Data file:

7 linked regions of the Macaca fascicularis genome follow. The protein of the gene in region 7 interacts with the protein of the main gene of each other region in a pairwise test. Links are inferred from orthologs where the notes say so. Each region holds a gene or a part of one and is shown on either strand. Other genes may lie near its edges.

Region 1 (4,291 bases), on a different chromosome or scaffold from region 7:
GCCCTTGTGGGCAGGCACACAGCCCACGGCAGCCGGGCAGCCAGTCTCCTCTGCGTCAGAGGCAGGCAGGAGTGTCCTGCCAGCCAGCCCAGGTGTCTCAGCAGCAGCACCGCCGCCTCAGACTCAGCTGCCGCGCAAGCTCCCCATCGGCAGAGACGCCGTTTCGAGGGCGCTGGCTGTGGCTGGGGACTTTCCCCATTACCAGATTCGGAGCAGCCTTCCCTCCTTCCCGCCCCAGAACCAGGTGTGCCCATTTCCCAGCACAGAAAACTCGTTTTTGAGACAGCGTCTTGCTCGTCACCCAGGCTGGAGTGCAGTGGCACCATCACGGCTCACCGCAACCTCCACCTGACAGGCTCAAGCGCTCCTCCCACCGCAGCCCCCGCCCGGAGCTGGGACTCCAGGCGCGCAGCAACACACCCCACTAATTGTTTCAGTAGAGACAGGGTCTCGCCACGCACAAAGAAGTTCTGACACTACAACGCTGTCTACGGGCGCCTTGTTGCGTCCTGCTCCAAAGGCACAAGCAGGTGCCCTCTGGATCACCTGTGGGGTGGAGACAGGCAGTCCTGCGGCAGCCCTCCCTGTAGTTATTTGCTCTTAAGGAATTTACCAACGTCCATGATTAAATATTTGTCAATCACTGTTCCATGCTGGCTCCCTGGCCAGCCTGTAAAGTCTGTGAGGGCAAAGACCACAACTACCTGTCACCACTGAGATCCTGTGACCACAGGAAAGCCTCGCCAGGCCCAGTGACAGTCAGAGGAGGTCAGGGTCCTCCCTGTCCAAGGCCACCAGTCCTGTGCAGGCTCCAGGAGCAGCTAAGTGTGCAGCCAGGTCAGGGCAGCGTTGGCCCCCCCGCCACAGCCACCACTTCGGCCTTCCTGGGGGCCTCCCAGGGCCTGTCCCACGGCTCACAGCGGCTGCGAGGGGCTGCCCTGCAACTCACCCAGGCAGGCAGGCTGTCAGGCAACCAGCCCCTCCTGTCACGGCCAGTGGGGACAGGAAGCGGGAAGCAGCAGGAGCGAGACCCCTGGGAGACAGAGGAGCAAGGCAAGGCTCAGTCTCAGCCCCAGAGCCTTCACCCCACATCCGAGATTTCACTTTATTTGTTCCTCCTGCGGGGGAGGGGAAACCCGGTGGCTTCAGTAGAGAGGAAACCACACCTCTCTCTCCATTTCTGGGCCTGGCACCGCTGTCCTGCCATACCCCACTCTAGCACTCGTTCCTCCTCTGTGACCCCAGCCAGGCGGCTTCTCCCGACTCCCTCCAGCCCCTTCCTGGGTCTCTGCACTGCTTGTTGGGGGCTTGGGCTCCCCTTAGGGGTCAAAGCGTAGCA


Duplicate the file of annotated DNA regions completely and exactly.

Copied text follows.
7 linked regions of the Macaca fascicularis genome follow. The protein of the gene in region 7 interacts with the protein of the main gene of each other region in a pairwise test. Links are inferred from orthologs where the notes say so. Each region holds a gene or a part of one and is shown on either strand. Other genes may lie near its edges.

Region 1 (4,291 bases), on a different chromosome or scaffold from region 7:
GCCCTTGTGGGCAGGCACACAGCCCACGGCAGCCGGGCAGCCAGTCTCCTCTGCGTCAGAGGCAGGCAGGAGTGTCCTGCCAGCCAGCCCAGGTGTCTCAGCAGCAGCACCGCCGCCTCAGACTCAGCTGCCGCGCAAGCTCCCCATCGGCAGAGACGCCGTTTCGAGGGCGCTGGCTGTGGCTGGGGACTTTCCCCATTACCAGATTCGGAGCAGCCTTCCCTCCTTCCCGCCCCAGAACCAGGTGTGCCCATTTCCCAGCACAGAAAACTCGTTTTTGAGACAGCGTCTTGCTCGTCACCCAGGCTGGAGTGCAGTGGCACCATCACGGCTCACCGCAACCTCCACCTGACAGGCTCAAGCGCTCCTCCCACCGCAGCCCCCGCCCGGAGCTGGGACTCCAGGCGCGCAGCAACACACCCCACTAATTGTTTCAGTAGAGACAGGGTCTCGCCACGCACAAAGAAGTTCTGACACTACAACGCTGTCTACGGGCGCCTTGTTGCGTCCTGCTCCAAAGGCACAAGCAGGTGCCCTCTGGATCACCTGTGGGGTGGAGACAGGCAGTCCTGCGGCAGCCCTCCCTGTAGTTATTTGCTCTTAAGGAATTTACCAACGTCCATGATTAAATATTTGTCAATCACTGTTCCATGCTGGCTCCCTGGCCAGCCTGTAAAGTCTGTGAGGGCAAAGACCACAACTACCTGTCACCACTGAGATCCTGTGACCACAGGAAAGCCTCGCCAGGCCCAGTGACAGTCAGAGGAGGTCAGGGTCCTCCCTGTCCAAGGCCACCAGTCCTGTGCAGGCTCCAGGAGCAGCTAAGTGTGCAGCCAGGTCAGGGCAGCGTTGGCCCCCCCGCCACAGCCACCACTTCGGCCTTCCTGGGGGCCTCCCAGGGCCTGTCCCACGGCTCACAGCGGCTGCGAGGGGCTGCCCTGCAACTCACCCAGGCAGGCAGGCTGTCAGGCAACCAGCCCCTCCTGTCACGGCCAGTGGGGACAGGAAGCGGGAAGCAGCAGGAGCGAGACCCCTGGGAGACAGAGGAGCAAGGCAAGGCTCAGTCTCAGCCCCAGAGCCTTCACCCCACATCCGAGATTTCACTTTATTTGTTCCTCCTGCGGGGGAGGGGAAACCCGGTGGCTTCAGTAGAGAGGAAACCACACCTCTCTCTCCATTTCTGGGCCTGGCACCGCTGTCCTGCCATACCCCACTCTAGCACTCGTTCCTCCTCTGTGACCCCAGCCAGGCGGCTTCTCCCGACTCCCTCCAGCCCCTTCCTGGGTCTCTGCACTGCTTGTTGGGGGCTTGGGCTCCCCTTAGGGGTCAAAGCGTAGCA